- Audience: Community health centers and other large ambulatory care organizations, Hospitals and other acute care facilities, Nursing homes and other long-term care facilities, Public health agencies, Public and private emergency medical services
- Format: Online, self-paced
- Price: Free
- Length: 1 hour
- Contact hours: Massachusetts CHO, RN, RS
- Learning level: Awareness
- Prerequisites: None
- Companion training:
- Supplemental materials:
The Health and Medical Coordinating Coalition (HMCC) model was introduced in Massachusetts in 2013 by the Department of Public Health, Office of Preparedness and Emergency Management. A multi-year phased approach led to the successful establishment of six regional HMCCs in 2017. This training will provide information about effective practices for sustaining HMCCs, so that they can continue their work toward improving preparedness and response capabilities and building resilience in their communities.
|Enroll||To receive a certificate of completion. This requires registration to establish a learner profile and completion of pre- and post-tests|
|Audit||To view as an online resource without a certificate of completion|
What you’ll learn
After completing this training, you will be able to:
- Define a Health and Medical Coordinating Coalition (HMCC)
- List five core members of a regional HMCC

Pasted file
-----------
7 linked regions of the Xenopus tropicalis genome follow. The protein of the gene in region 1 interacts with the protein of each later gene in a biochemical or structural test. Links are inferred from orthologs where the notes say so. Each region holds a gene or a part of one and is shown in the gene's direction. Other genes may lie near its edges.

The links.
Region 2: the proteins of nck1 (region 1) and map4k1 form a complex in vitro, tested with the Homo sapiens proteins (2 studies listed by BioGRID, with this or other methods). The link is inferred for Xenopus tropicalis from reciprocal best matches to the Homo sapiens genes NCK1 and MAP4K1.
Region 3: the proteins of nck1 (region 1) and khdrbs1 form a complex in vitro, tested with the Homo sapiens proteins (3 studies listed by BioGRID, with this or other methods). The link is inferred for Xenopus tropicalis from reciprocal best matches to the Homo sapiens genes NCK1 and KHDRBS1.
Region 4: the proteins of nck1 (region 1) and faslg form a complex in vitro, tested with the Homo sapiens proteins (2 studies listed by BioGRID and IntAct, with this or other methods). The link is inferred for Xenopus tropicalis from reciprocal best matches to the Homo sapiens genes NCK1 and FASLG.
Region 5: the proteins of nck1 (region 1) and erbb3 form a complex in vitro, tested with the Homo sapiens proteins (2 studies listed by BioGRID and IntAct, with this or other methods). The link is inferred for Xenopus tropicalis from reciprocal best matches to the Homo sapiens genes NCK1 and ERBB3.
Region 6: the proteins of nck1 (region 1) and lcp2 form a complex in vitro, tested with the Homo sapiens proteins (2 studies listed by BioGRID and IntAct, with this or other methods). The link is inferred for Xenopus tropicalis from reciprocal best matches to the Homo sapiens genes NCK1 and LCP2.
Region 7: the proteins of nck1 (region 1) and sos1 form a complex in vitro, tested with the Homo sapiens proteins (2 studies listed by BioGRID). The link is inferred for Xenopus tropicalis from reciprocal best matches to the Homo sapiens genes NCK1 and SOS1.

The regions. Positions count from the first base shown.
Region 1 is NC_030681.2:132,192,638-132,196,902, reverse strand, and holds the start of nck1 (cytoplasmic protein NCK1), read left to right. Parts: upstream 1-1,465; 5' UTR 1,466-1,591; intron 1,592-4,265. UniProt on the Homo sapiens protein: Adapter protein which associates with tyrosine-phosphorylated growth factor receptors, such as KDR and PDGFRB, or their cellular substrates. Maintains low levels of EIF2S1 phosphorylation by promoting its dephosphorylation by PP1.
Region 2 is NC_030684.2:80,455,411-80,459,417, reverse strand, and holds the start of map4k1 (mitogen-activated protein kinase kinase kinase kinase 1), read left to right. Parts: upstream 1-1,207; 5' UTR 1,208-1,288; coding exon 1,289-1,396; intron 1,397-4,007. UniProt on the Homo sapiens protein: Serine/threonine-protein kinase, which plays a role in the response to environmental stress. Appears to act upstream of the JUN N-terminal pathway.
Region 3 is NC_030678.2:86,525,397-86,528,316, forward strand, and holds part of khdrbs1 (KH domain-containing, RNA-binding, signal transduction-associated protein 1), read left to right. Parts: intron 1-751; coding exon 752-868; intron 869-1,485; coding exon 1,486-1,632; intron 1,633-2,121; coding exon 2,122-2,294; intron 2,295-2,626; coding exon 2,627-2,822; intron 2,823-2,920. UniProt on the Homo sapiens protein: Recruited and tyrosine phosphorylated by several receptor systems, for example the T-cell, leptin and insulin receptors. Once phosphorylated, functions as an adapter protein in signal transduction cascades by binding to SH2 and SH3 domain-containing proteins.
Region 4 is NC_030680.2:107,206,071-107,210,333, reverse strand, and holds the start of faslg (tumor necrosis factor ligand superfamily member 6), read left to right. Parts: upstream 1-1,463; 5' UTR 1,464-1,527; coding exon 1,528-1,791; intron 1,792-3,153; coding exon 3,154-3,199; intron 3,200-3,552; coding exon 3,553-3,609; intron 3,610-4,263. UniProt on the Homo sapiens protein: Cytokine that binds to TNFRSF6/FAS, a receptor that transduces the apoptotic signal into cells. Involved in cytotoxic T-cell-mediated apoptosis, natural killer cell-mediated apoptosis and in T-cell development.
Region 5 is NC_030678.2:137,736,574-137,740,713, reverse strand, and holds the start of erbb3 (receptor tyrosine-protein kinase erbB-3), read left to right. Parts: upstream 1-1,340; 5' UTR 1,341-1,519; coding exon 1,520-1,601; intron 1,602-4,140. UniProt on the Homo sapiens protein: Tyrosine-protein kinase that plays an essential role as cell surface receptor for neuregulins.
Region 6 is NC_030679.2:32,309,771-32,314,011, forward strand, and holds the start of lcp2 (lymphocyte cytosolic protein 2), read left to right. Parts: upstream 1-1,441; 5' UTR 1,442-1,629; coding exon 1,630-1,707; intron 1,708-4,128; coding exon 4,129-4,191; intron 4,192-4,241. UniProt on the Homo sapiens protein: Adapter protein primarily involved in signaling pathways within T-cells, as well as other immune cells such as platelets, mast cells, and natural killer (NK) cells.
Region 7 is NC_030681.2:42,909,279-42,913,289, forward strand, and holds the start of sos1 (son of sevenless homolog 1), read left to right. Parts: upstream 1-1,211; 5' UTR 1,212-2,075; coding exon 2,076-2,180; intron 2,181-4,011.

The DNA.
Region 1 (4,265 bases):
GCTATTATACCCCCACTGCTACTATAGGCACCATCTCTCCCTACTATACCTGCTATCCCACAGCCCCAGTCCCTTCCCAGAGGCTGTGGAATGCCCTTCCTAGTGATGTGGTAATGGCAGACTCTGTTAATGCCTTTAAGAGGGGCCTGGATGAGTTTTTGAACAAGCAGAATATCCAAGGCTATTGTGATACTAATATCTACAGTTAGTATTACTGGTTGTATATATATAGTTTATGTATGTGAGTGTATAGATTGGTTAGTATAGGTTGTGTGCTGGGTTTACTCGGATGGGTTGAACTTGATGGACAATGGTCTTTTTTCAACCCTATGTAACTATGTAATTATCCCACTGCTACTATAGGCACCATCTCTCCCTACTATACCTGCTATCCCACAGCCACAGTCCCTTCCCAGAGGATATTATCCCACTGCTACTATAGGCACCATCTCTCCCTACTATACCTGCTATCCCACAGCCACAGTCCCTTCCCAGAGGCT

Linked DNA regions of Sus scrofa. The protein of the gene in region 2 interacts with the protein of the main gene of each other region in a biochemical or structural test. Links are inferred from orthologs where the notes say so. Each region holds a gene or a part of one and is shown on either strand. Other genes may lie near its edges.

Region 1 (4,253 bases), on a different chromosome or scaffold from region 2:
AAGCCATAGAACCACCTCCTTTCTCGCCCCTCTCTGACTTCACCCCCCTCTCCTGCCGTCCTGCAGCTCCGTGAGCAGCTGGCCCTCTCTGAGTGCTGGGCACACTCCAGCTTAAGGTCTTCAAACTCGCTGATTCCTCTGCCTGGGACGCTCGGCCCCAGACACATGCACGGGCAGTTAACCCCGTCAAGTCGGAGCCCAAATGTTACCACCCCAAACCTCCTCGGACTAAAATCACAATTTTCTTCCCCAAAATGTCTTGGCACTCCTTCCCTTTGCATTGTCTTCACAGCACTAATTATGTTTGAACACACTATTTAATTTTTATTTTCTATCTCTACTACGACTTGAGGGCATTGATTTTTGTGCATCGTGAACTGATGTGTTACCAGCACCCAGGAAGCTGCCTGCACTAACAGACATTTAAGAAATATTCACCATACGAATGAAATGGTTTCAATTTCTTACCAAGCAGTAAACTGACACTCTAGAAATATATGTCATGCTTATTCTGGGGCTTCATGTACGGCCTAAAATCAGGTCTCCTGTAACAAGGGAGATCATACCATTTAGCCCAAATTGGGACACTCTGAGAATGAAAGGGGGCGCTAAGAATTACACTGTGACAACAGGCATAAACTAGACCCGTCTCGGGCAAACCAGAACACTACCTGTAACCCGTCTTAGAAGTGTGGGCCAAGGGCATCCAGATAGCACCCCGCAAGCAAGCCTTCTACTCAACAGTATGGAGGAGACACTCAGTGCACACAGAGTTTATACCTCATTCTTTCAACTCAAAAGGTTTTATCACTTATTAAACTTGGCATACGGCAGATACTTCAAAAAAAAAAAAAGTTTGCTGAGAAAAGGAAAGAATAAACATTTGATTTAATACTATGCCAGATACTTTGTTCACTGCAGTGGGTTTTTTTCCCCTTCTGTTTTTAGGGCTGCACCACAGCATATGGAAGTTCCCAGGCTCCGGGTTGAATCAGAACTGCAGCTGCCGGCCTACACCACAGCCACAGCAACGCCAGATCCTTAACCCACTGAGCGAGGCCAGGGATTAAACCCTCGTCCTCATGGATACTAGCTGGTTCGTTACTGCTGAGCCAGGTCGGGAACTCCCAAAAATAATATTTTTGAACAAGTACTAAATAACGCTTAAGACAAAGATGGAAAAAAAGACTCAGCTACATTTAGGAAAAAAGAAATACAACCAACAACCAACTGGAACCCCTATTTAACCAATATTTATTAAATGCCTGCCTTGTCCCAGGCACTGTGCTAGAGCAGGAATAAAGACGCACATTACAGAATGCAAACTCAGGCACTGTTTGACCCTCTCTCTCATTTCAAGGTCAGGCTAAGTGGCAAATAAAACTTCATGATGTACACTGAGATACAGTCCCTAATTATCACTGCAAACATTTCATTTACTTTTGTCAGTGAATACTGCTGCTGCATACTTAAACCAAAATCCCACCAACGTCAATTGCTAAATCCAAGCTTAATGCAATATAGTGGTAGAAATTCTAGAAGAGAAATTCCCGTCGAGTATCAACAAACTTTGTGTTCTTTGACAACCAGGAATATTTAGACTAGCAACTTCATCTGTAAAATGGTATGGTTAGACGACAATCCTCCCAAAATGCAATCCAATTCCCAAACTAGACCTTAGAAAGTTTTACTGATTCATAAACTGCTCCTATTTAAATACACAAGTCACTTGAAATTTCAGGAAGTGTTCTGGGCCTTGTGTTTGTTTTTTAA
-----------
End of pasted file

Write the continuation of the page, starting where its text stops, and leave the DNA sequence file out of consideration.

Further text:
- Identify seven characteristics of a sustainable coalition
- Describe seven actions an HMCC can take to achieve success
Subject Matter Experts
Manager of Urban Action Initiatives
Activist lab at BU School of Public Health
Public Health Consultant
This training was supported by the Massachusetts Department of Public Health (MDPH) with funds made available by the Cooperative Agreement Number TP921913, funded by the Centers for Disease Control and Prevention. Its contents are solely the responsibility of the authors and do not necessarily represent the official views of the Centers for Disease Control and Prevention or the Department of Health and Human Services.
This project is/was supported by the Health Resources and Services Administration (HRSA) of the U.S. Department of Health and Human Services (HHS) under grant number UB6HP27877 “Regional Public Health Training Center Program.”This information or content and conclusions are those of the author and should not be construed as the official position or policy of, nor should any endorsements be inferred by HRSA, HHS or the U.S. Government.